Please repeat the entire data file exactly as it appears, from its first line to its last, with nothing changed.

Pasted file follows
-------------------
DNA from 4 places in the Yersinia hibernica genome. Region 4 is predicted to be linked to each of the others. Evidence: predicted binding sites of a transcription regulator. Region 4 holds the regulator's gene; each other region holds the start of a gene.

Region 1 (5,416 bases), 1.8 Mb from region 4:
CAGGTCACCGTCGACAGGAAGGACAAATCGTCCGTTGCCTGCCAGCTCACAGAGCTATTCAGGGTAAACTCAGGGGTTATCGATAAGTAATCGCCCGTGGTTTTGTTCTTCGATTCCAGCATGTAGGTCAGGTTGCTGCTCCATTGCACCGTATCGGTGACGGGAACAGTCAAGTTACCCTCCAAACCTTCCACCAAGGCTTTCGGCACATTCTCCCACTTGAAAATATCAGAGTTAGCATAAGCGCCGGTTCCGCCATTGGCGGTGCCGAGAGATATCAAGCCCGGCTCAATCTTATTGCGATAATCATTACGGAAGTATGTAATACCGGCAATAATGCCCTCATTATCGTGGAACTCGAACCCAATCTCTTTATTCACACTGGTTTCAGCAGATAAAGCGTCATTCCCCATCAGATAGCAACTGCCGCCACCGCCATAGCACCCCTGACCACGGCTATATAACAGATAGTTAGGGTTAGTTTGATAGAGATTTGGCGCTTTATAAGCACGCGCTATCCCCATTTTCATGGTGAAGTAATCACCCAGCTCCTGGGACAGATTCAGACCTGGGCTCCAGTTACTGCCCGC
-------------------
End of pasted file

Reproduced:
DNA from 4 places in the Yersinia hibernica genome. Region 4 is predicted to be linked to each of the others. Evidence: predicted binding sites of a transcription regulator. Region 4 holds the regulator's gene; each other region holds the start of a gene.

Region 1 (5,416 bases), 1.8 Mb from region 4:
CAGGTCACCGTCGACAGGAAGGACAAATCGTCCGTTGCCTGCCAGCTCACAGAGCTATTCAGGGTAAACTCAGGGGTTATCGATAAGTAATCGCCCGTGGTTTTGTTCTTCGATTCCAGCATGTAGGTCAGGTTGCTGCTCCATTGCACCGTATCGGTGACGGGAACAGTCAAGTTACCCTCCAAACCTTCCACCAAGGCTTTCGGCACATTCTCCCACTTGAAAATATCAGAGTTAGCATAAGCGCCGGTTCCGCCATTGGCGGTGCCGAGAGATATCAAGCCCGGCTCAATCTTATTGCGATAATCATTACGGAAGTATGTAATACCGGCAATAATGCCCTCATTATCGTGGAACTCGAACCCAATCTCTTTATTCACACTGGTTTCAGCAGATAAAGCGTCATTCCCCATCAGATAGCAACTGCCGCCACCGCCATAGCACCCCTGACCACGGCTATATAACAGATAGTTAGGGTTAGTTTGATAGAGATTTGGCGCTTTATAAGCACGCGCTATCCCCATTTTCATGGTGAAGTAATCACCCAGCTCCTGGGACAGATTCAGACCTGGGCTCCAGTTACTGCCCGC